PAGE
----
Last fall, a team at Google announced the first-ever demonstration of "quantum computational supremacy"---that is, a clear quantum speedup over a classical computer for some task---using a 53-qubit programmable superconducting chip called Sycamore. In addition to engineering, their accomplishment built on a decade of research in quantum complexity theory. This talk will discuss questions like: what exactly was the contrived computational problem that Google solved? How does one verify the outputs using a classical computer? And how confident are we that the problem is indeed classically hard---especially in light of subsequent counterclaims by IBM? I'll end with a proposed application for these sampling-based quantum supremacy experiments---namely, the generation of certified random bits, for use (for example) in proof-of-stake cryptocurrencies---that I've been developing and that Google is now working to demonstrate.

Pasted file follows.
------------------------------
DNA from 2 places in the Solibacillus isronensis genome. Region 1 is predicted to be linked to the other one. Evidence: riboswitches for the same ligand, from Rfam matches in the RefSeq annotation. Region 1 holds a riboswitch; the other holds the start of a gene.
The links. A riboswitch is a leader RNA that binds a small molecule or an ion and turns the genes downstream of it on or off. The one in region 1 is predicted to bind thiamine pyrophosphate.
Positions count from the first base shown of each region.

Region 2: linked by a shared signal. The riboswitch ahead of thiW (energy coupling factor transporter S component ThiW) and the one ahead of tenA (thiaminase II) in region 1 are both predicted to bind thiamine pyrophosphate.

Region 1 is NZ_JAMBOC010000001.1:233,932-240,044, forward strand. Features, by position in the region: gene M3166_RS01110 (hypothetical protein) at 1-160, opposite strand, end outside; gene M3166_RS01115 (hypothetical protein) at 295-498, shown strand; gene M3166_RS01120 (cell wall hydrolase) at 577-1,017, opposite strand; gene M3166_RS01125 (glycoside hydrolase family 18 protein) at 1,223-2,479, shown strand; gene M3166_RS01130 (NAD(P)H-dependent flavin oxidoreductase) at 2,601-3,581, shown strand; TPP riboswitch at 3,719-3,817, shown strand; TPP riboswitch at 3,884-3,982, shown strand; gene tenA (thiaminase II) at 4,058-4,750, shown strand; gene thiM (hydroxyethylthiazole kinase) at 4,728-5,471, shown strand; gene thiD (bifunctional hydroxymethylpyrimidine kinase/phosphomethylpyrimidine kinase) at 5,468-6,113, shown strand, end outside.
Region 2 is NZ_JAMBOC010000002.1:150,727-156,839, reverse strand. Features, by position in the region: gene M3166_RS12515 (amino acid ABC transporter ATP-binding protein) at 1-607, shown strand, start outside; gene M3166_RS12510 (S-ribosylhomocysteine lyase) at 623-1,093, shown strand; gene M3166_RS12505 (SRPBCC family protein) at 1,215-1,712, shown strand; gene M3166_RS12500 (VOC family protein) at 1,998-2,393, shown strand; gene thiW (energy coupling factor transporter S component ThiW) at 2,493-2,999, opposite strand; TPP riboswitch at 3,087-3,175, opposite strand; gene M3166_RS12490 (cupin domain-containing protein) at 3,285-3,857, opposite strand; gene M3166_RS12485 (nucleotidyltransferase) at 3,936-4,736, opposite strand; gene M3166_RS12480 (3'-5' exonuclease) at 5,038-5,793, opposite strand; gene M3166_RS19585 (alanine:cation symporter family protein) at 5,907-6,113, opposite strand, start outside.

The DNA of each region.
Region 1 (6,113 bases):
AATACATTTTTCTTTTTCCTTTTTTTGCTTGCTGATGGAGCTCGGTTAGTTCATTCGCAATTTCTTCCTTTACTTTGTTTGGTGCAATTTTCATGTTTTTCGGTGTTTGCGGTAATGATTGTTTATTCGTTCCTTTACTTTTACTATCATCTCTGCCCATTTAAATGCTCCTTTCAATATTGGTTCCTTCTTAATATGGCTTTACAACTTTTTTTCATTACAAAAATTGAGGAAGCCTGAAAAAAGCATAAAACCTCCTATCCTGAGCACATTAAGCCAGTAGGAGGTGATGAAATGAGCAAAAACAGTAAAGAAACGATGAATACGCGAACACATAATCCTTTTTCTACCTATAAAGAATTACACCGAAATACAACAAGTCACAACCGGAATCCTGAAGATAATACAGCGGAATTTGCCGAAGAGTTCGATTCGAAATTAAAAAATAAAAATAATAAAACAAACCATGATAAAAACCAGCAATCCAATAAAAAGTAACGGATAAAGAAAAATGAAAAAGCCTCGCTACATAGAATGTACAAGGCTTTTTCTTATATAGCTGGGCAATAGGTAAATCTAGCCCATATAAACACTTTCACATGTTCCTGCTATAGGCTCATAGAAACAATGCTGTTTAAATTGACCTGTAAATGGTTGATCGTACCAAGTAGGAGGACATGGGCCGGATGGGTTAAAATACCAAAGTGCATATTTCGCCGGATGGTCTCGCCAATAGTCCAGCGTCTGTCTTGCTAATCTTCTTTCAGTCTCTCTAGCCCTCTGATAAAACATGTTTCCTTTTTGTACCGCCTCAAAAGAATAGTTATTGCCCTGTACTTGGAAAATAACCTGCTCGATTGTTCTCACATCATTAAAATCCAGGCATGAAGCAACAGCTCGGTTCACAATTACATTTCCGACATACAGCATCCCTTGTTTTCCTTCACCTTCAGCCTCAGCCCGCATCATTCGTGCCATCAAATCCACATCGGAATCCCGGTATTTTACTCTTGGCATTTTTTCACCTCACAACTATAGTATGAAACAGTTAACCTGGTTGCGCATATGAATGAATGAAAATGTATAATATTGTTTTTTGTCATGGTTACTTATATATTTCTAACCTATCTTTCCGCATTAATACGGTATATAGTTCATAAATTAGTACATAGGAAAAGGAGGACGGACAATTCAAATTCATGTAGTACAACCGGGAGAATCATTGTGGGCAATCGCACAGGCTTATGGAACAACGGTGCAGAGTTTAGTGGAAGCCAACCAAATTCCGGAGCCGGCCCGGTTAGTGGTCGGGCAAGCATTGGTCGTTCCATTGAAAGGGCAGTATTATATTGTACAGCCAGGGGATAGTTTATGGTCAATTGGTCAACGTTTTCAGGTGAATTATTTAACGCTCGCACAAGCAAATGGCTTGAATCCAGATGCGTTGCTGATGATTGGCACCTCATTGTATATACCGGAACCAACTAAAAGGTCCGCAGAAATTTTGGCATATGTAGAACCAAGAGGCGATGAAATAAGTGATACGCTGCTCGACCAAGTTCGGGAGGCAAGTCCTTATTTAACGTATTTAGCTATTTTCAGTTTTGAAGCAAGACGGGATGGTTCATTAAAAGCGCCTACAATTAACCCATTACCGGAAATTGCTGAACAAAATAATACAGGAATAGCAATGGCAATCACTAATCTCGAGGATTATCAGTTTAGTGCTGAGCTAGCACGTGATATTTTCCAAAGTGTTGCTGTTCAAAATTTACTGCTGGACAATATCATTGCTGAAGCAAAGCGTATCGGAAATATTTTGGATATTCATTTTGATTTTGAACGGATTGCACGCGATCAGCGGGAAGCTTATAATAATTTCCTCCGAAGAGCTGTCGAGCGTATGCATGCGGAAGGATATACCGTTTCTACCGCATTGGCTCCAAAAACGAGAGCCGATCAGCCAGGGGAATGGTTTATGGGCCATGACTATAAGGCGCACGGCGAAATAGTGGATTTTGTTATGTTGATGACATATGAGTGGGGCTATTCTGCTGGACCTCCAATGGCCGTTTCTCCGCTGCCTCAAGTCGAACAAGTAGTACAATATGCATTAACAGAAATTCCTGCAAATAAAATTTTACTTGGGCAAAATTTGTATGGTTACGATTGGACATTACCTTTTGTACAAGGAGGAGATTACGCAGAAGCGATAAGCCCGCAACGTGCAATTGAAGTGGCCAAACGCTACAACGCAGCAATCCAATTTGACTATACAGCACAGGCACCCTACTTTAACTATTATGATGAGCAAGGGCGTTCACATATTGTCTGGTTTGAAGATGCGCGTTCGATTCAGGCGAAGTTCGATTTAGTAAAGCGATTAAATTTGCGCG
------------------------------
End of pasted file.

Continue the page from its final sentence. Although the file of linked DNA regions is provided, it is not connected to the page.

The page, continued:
Speaker: Scott Aaronson, University of Texas at Austin
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